Materials and Methods
Owls were anesthetized by intramuscular injection of ketamine hydrochloride (25 mg/kg; Ketaset; Phoenix Pharmaceuticals, Mountain View, CA) and diazepam (1.3 mg/kg; Steris Laboratories, Phoenix, AZ). The protocol for this study followed the National Institutes of Health Guide for the Care and Use of Laboratory Animals and was approved by the Institute Animal Care and Use Committee. The data came from in vivo intracellular recording of 26 space-specific neurons obtained in five owls.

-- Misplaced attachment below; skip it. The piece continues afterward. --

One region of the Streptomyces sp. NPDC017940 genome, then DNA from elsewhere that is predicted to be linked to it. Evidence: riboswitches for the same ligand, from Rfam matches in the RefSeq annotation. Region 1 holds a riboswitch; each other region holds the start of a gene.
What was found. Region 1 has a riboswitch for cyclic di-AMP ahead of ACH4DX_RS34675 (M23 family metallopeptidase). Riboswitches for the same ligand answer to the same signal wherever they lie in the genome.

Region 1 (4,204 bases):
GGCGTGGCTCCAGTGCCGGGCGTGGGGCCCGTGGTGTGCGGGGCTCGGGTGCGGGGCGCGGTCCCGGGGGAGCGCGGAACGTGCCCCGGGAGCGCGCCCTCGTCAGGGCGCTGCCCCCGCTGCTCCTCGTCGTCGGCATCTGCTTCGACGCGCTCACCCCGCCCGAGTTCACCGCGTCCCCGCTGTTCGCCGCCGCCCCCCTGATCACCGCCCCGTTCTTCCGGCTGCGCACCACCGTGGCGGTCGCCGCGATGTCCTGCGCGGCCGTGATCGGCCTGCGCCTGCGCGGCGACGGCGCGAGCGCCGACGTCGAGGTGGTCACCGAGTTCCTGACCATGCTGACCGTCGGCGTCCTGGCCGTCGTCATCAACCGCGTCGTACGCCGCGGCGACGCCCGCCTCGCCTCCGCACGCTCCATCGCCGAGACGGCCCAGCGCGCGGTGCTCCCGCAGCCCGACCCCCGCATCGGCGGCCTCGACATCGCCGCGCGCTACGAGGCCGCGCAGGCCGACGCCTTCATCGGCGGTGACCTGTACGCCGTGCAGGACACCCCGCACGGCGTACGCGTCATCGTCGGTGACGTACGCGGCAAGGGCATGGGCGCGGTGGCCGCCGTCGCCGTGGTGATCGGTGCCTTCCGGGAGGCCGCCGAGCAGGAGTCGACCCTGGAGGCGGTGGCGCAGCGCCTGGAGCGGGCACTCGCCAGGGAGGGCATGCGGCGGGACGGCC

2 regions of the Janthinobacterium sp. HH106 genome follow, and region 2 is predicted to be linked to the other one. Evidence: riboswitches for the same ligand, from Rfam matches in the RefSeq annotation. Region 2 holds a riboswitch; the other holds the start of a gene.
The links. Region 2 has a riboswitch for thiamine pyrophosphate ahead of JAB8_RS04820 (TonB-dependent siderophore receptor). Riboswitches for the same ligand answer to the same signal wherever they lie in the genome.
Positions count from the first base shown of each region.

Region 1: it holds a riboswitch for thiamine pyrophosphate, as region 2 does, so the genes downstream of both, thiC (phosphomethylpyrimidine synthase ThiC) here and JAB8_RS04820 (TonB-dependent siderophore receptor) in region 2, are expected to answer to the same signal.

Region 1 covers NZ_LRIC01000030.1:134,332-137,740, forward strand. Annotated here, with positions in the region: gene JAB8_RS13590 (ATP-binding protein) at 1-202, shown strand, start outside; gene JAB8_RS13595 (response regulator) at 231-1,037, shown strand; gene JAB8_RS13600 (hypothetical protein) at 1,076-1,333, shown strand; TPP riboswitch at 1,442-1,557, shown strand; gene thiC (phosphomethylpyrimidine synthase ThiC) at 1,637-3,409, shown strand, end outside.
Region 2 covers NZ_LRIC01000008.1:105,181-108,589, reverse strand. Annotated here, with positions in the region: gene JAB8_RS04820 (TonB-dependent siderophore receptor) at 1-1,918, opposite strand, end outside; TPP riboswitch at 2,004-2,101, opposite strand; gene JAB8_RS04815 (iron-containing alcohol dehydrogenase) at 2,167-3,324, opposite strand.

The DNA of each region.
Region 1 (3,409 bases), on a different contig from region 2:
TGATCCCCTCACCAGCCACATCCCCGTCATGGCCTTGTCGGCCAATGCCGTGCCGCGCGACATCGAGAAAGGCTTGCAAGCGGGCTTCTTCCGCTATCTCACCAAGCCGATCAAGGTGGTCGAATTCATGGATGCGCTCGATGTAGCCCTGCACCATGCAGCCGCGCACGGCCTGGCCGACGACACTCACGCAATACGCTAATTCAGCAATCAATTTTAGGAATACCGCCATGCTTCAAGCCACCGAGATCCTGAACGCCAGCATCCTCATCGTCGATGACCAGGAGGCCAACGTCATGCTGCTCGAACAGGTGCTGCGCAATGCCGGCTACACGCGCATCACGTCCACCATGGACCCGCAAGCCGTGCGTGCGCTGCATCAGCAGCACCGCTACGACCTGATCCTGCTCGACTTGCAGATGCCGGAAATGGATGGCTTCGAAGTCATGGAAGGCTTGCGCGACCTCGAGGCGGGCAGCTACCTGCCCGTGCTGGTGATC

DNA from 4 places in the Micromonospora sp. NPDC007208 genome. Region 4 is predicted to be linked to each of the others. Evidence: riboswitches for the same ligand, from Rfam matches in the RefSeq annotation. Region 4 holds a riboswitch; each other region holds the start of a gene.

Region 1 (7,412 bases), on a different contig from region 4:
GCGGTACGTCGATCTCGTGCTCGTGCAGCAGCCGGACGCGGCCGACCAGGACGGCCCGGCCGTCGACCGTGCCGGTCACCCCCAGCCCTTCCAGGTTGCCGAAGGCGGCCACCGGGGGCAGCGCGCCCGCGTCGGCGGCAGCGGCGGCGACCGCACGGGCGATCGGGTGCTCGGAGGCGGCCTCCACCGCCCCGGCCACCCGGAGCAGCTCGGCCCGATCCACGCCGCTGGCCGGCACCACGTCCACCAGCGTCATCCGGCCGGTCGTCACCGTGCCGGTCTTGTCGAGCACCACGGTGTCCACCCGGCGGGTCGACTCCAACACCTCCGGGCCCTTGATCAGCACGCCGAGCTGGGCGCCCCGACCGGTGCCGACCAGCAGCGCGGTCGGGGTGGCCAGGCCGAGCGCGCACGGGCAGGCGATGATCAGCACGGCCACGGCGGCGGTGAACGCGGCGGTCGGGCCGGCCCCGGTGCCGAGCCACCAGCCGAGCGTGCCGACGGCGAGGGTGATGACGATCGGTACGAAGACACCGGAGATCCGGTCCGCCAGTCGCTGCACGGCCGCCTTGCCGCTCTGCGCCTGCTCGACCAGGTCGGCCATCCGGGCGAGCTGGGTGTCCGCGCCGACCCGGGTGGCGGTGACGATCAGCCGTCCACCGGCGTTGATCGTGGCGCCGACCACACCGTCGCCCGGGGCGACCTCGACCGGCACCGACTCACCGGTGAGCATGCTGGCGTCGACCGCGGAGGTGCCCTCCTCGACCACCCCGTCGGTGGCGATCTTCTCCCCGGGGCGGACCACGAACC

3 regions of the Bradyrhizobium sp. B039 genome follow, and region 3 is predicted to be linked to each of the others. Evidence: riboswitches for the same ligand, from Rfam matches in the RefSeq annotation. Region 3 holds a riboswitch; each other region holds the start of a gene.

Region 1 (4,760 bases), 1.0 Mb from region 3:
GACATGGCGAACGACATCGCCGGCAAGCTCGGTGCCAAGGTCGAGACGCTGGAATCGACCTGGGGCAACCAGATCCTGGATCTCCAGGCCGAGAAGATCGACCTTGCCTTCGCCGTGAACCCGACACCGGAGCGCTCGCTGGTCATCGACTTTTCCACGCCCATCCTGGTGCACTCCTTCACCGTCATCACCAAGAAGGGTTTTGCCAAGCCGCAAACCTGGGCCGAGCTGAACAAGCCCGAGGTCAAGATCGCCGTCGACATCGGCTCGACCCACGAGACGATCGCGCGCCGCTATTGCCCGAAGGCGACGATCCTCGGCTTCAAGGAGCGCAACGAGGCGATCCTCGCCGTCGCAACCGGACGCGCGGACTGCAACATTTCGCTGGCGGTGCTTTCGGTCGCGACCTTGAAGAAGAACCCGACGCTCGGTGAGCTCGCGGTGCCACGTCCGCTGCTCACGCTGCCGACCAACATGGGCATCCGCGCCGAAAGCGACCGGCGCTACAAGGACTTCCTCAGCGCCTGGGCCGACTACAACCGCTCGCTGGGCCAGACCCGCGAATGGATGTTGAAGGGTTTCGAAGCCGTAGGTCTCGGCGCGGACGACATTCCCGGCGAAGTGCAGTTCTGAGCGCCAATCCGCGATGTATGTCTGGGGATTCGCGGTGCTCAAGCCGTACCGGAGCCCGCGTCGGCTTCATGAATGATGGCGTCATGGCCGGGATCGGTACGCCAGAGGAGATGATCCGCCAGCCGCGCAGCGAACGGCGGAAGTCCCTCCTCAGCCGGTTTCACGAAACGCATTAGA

Acoustic stimuli were digitally synthesized with a personal computer and delivered to both ears by calibrated earphone assemblies. Auditory stimuli consisted of broadband noise bursts [0.5-12.0 kHz; 50 or 100 msec in duration and 5 msec rise and decay times; sound level of 40-50 db sound pressure level (SPL)]. The computer synthesized three random noises to obtain different values of binaural correlation. One of them was delivered to one ear and its copy to the other ear, making the correlated component of the stimulus. Each of the other two noises was used as the uncorrelated component of the stimulus by adding it to the correlated noise while keeping the sound level constant. Binaural correlation (BC) varies with the relative amplitude of the uncorrelated and correlated noises by (1/(1 + k2))1/2, where k is the ratio between the root-mean-square amplitudes of the uncorrelated and correlated noises.